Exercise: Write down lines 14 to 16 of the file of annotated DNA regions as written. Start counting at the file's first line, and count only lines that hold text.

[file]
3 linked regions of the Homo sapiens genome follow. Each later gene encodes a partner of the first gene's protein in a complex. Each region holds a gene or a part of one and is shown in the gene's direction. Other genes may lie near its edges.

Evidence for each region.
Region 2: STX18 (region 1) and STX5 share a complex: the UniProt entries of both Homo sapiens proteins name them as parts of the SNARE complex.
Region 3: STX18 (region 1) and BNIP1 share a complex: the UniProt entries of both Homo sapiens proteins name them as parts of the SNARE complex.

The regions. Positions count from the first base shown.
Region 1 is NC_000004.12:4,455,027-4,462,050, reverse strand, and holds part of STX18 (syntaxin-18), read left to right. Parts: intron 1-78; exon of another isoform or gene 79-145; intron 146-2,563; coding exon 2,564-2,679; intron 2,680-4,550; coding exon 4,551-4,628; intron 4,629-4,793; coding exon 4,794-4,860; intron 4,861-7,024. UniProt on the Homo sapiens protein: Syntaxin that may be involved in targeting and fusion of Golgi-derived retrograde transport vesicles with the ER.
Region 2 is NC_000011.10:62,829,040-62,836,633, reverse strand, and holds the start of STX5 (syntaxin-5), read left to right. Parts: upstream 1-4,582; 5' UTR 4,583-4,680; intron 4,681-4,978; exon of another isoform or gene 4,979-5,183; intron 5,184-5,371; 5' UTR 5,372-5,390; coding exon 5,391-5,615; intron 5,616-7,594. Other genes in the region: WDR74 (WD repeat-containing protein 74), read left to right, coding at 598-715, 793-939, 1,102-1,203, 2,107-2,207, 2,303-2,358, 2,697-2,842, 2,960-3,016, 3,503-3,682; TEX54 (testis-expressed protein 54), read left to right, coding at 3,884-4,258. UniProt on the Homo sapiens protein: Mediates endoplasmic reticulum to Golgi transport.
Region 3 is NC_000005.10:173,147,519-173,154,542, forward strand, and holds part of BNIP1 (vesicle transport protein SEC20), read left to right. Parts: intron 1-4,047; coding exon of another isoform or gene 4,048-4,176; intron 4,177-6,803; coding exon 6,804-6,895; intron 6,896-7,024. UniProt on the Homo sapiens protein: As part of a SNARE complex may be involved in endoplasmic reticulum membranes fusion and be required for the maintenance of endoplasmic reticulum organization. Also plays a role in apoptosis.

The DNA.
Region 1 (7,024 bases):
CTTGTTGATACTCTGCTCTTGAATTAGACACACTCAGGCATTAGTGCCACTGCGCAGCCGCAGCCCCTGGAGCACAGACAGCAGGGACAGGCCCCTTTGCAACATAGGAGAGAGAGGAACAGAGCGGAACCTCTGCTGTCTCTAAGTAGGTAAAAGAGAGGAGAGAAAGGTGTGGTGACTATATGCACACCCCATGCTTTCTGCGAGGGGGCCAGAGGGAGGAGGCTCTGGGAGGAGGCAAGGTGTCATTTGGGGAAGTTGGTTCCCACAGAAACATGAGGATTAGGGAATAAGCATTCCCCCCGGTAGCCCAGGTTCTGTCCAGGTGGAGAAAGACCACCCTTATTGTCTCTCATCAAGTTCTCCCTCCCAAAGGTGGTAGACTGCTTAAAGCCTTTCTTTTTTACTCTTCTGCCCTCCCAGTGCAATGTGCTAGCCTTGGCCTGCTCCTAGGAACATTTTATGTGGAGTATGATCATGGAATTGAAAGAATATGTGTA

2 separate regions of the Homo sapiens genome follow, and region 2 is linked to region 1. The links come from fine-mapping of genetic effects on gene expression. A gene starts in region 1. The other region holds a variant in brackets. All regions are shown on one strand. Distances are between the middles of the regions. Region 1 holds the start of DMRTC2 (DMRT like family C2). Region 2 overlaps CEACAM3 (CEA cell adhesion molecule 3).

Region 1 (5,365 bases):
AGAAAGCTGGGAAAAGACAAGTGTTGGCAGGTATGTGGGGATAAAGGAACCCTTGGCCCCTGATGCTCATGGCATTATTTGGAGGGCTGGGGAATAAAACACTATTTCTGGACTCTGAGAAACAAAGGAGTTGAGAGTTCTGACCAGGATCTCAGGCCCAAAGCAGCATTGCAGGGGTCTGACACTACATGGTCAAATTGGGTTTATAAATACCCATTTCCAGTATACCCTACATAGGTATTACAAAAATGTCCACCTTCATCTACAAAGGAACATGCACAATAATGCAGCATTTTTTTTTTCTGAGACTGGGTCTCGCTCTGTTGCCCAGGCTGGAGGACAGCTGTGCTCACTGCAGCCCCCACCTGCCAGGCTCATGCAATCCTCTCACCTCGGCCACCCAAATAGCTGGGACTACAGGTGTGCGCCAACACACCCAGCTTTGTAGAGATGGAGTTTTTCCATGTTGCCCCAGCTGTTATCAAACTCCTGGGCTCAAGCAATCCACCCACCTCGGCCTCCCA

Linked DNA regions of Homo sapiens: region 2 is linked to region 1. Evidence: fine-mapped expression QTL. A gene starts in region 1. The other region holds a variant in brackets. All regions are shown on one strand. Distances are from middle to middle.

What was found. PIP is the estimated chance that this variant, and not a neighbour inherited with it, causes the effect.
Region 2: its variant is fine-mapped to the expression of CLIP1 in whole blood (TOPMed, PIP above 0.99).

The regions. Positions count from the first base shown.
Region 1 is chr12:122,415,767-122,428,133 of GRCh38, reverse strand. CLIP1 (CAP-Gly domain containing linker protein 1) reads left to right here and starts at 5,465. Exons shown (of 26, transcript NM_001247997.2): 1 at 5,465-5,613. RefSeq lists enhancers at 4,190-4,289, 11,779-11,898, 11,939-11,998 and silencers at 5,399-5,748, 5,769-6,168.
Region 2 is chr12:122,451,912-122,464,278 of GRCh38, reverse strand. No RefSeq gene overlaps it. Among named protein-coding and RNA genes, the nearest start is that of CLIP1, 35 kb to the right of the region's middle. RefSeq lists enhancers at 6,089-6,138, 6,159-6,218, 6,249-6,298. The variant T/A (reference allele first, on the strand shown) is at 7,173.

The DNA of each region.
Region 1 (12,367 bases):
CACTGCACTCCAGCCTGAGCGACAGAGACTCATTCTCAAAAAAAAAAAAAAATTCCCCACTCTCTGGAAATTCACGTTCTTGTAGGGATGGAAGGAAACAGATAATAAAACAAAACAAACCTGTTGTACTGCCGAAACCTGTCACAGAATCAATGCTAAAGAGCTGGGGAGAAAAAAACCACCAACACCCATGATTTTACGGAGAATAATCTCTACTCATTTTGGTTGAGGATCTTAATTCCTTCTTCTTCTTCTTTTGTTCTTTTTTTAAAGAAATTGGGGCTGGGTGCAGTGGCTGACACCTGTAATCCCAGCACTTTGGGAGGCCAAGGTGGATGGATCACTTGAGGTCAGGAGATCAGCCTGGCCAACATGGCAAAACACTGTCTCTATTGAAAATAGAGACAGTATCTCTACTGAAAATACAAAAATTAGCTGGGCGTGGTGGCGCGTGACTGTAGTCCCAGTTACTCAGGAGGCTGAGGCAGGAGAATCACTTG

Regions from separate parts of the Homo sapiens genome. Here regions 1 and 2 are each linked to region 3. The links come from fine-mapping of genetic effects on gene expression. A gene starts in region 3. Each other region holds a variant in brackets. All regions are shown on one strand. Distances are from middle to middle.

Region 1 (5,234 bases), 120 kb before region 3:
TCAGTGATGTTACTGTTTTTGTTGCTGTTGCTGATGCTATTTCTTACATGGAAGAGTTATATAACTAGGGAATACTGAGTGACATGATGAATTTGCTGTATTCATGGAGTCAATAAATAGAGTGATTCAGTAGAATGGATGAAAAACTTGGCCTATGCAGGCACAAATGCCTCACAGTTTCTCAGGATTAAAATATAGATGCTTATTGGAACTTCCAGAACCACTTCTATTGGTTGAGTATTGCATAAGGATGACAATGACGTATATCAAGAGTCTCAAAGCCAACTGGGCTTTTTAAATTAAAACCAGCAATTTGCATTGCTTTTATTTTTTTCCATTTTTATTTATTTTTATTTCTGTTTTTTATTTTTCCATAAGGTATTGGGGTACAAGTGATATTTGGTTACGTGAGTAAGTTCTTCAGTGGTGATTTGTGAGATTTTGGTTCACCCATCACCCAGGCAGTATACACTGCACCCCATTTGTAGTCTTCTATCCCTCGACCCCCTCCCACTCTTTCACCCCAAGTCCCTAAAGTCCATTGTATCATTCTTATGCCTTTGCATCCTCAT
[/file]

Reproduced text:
AGAAAGCTGGGAAAAGACAAGTGTTGGCAGGTATGTGGGGATAAAGGAACCCTTGGCCCCTGATGCTCATGGCATTATTTGGAGGGCTGGGGAATAAAACACTATTTCTGGACTCTGAGAAACAAAGGAGTTGAGAGTTCTGACCAGGATCTCAGGCCCAAAGCAGCATTGCAGGGGTCTGACACTACATGGTCAAATTGGGTTTATAAATACCCATTTCCAGTATACCCTACATAGGTATTACAAAAATGTCCACCTTCATCTACAAAGGAACATGCACAATAATGCAGCATTTTTTTTTTCTGAGACTGGGTCTCGCTCTGTTGCCCAGGCTGGAGGACAGCTGTGCTCACTGCAGCCCCCACCTGCCAGGCTCATGCAATCCTCTCACCTCGGCCACCCAAATAGCTGGGACTACAGGTGTGCGCCAACACACCCAGCTTTGTAGAGATGGAGTTTTTCCATGTTGCCCCAGCTGTTATCAAACTCCTGGGCTCAAGCAATCCACCCACCTCGGCCTCCCA

Linked DNA regions of Homo sapiens: region 2 is linked to region 1. Evidence: fine-mapped expression QTL. A gene starts in region 1. The other region holds a variant in brackets. All regions are shown on one strand. Distances are from middle to middle.

What was found. PIP is the estimated chance that this variant, and not a neighbour inherited with it, causes the effect.